Hurricane Lorenzo exploded into a Category 5 hurricane over the weekend. Why that’s raising more concerns about climate change.

Hurricane Lorenzo grew to an explosive Category 5 storm over the weekend, and while its winds have since slowed, the unusual tropical cyclone is making history.

And raising climate change concerns.

At 10:10 p.m. Saturday, the National Hurricane Center issued a special advisory noting Lorenzo was an “extremely dangerous Category 5 hurricane with winds reaching 160 mph.”

That was just 11 hours after forecasters had predicted a slow weakening of what was then a 115-mph Category 3 storm.

“Instead, Lorenzo took advantage of well-above-average sea-surface temperatures (up to 1 deg C or 1.8 deg F warmer than usual for this time of year), as well as a window for strengthening made possible by the completion of an eyewall replacement cycle and the ‘new’ eye that resulted,” said Weather Underground meteorologist and writer Bob Henson in a column.

Lorenzo is unparalleled in Atlantic basin history. It is the farthest east Category 5 hurricane on record, reaching its pinnacle of intensity around 45 degrees West, according to Colorado State University researcher Phil Klotzbach.

It has generated the most accumulated cyclone energy – a measure of storm strength and longevity – of any storm in its location.

It also marks 2019 as only the seventh Atlantic hurricane season with at least two Category 5 hurricanes.

“The bottom line is that Category 5 storms are already rare, and Hurricane Lorenzo is unprecedented in the record-keeping era,” said Marshall Shepherd, a University of Georgia atmospheric sciences professor, in a post he wrote for Forbes. “We just don’t see hurricanes at this intensity so far east and north because water temperatures are typically too cold and wind shear conditions can also be restrictive.”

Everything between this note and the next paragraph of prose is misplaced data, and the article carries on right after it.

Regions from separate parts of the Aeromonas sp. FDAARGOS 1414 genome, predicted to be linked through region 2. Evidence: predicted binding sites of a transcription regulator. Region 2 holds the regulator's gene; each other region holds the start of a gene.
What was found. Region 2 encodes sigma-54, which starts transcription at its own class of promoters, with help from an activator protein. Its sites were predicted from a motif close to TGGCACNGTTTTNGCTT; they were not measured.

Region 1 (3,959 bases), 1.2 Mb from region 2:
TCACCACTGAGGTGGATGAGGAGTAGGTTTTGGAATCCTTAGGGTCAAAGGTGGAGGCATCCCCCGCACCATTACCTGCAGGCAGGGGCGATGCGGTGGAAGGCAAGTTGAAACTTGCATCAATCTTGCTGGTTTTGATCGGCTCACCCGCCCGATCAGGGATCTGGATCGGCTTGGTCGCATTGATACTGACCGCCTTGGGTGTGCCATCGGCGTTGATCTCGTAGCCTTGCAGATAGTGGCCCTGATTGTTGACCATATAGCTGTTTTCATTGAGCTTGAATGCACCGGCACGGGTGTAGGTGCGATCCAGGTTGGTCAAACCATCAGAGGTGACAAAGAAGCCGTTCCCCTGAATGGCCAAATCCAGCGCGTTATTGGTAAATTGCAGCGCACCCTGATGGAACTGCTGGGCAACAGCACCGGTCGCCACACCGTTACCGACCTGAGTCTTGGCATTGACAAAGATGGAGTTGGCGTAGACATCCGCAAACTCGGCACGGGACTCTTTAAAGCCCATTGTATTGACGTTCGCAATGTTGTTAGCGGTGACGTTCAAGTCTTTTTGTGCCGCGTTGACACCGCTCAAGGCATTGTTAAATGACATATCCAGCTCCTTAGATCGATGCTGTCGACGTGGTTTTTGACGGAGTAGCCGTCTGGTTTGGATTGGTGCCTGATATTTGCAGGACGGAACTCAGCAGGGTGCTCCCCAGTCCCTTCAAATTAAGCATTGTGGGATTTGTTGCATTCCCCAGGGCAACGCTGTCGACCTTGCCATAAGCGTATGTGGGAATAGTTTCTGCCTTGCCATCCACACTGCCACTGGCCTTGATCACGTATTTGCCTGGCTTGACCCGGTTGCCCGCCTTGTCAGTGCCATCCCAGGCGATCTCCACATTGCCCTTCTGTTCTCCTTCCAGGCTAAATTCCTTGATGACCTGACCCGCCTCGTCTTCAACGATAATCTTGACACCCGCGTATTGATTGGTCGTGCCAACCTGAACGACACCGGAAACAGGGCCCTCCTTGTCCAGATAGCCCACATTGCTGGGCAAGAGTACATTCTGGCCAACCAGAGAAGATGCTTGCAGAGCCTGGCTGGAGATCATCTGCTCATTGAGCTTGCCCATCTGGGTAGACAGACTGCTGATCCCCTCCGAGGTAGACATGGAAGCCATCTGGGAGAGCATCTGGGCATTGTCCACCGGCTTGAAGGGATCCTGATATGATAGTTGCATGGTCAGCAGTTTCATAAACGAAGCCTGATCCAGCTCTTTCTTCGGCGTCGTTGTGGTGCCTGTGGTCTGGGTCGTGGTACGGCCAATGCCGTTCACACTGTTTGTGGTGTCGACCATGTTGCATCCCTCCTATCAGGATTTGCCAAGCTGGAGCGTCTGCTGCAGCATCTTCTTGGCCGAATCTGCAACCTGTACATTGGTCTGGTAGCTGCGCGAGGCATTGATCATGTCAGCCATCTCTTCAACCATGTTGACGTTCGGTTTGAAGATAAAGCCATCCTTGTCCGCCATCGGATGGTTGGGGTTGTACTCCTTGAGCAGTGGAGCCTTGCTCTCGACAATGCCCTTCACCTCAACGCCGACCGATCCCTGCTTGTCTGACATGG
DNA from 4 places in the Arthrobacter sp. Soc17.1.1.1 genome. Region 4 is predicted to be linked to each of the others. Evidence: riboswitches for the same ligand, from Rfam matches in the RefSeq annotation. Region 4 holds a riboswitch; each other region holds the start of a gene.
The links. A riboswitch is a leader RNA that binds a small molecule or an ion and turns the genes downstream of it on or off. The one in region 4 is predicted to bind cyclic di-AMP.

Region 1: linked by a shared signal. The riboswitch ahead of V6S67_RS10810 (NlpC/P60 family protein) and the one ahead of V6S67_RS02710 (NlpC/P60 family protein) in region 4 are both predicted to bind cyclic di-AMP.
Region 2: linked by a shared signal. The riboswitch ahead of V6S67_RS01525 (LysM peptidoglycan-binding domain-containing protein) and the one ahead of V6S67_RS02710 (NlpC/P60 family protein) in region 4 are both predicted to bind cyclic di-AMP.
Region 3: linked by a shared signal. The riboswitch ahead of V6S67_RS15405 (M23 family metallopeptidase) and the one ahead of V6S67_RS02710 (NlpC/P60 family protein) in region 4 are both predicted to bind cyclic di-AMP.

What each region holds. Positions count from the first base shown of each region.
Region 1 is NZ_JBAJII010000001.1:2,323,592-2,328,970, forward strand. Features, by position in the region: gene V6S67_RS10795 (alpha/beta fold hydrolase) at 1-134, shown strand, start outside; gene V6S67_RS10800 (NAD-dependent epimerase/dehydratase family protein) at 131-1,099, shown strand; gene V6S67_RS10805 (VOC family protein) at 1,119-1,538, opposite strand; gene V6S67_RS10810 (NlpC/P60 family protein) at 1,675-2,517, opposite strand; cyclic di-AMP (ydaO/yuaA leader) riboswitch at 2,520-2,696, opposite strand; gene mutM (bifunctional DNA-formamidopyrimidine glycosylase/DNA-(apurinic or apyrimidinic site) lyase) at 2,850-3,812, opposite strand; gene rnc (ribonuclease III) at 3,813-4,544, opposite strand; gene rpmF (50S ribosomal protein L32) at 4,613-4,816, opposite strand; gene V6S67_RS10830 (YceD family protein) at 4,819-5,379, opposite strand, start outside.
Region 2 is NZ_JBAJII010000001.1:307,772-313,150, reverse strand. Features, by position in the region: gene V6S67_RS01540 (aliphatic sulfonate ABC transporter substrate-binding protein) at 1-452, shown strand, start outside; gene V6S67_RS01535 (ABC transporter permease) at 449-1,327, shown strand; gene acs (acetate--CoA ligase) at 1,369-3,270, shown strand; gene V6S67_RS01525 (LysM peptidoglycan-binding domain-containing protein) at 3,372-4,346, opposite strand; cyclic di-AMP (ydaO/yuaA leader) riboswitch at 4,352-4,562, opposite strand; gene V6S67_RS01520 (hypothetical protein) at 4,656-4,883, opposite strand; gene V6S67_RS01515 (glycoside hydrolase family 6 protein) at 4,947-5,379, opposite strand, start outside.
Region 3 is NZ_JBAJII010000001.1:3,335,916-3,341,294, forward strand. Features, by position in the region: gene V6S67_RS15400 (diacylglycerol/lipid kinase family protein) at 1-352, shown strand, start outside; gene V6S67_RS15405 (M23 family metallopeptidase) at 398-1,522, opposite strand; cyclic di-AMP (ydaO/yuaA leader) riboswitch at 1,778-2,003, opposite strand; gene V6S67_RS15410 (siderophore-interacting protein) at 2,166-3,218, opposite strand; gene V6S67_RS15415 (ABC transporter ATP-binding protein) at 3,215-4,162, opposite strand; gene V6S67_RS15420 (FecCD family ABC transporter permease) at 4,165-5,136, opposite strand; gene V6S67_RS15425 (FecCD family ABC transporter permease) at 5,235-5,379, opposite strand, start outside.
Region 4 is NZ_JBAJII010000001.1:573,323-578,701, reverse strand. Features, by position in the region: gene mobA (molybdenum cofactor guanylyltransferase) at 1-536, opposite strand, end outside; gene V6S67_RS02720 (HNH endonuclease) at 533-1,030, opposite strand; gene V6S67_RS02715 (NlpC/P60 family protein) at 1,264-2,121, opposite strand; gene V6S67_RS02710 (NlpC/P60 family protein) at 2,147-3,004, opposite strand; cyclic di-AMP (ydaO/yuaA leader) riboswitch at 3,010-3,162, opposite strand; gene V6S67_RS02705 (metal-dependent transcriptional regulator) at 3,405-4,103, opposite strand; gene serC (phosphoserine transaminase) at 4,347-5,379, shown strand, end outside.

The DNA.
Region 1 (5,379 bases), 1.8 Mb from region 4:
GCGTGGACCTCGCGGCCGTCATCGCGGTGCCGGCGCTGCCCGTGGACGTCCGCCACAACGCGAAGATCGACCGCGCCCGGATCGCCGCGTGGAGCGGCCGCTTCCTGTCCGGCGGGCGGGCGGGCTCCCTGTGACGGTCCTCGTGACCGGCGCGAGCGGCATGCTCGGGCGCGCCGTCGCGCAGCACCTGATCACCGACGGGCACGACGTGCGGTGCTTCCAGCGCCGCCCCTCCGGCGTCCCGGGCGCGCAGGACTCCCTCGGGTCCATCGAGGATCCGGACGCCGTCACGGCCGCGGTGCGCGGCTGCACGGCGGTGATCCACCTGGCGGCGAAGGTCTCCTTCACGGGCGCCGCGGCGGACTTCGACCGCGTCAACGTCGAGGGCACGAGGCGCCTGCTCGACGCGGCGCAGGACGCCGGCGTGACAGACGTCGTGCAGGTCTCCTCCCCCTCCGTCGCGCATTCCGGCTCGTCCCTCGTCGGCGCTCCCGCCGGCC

Only about 2 percent of Atlantic basin hurricanes become Cat 5 storms, notes Brian McNoldy, a senior research associate at the University of Miami’s Rosenstiel School of Marine and Atmospheric Science.

In the past four years, 20 percent of the 30 hurricanes have reached Cat 5 strength.

Lorenzo strengthened as it moved over unusually warm ocean temperatures for the Central Atlantic of about 82.4 degrees, McNoldy noted.

Weather models had been predicting Lorenzo would form even before it left Africa as a tropical wave.

It was just south of the Cabo Verde Islands when it became a tropical storm.

“The water temperatures have been warmer than normal, but not a lot warmer,” Klotzbach said. “To me, it was more about the wind shear, which has been quite low since late August.”

As of Monday afternoon, Lorenzo was a Category 2 hurricane with 105 mph winds and a minimum central pressure of 962. It was moving north-northeast at 15 mph.

A hurricane warning was in effect for parts of the Azores, including Flores, Corvo, Faial, Pico, Sao Jorge, Graciosa and Terceira.

Lorenzo is expected to maintain hurricane strength through Thursday as it approaches Ireland. The storm is expected to miss Ireland to the west and weaken to a tropical storm Friday.

Scientists are careful not to link a single storm to climate change, but say signals, such as those that helped Lorenzo go supersonic are increasingly seen in tropical cyclone behavior.

This year marks the first time in recorded history where Cat 5s have formed four years in a row. Two made landfall retaining the lofty crowns: 2018’s Hurricane Michael and this season’s Hurricane Dorian.

NOAA’s Geophysical Fluid Dynamics Laboratory recently issued a 20-page synopsis of current research results about global warming and hurricanes.

In summary, it says sea level rise will cause higher storm surge that reaches farther inland, rainfall rates will increase 10 percent to 15 percent within 60 miles of a storm, and hurricane intensities will increase on average by 1 to 10 percent.

The global proportion of tropical cyclones that reach very intense Category 4 and 5 levels also is likely to increase because of human-caused warming over the 21st century, according to the NOAA report.

“This change would imply an even larger percentage increase in the destructive potential per storm, assuming no reduction in storm size,” notes the report, titled “Global Warming and Hurricanes, An Overview of Current Research Results,” which was last revised Aug. 15.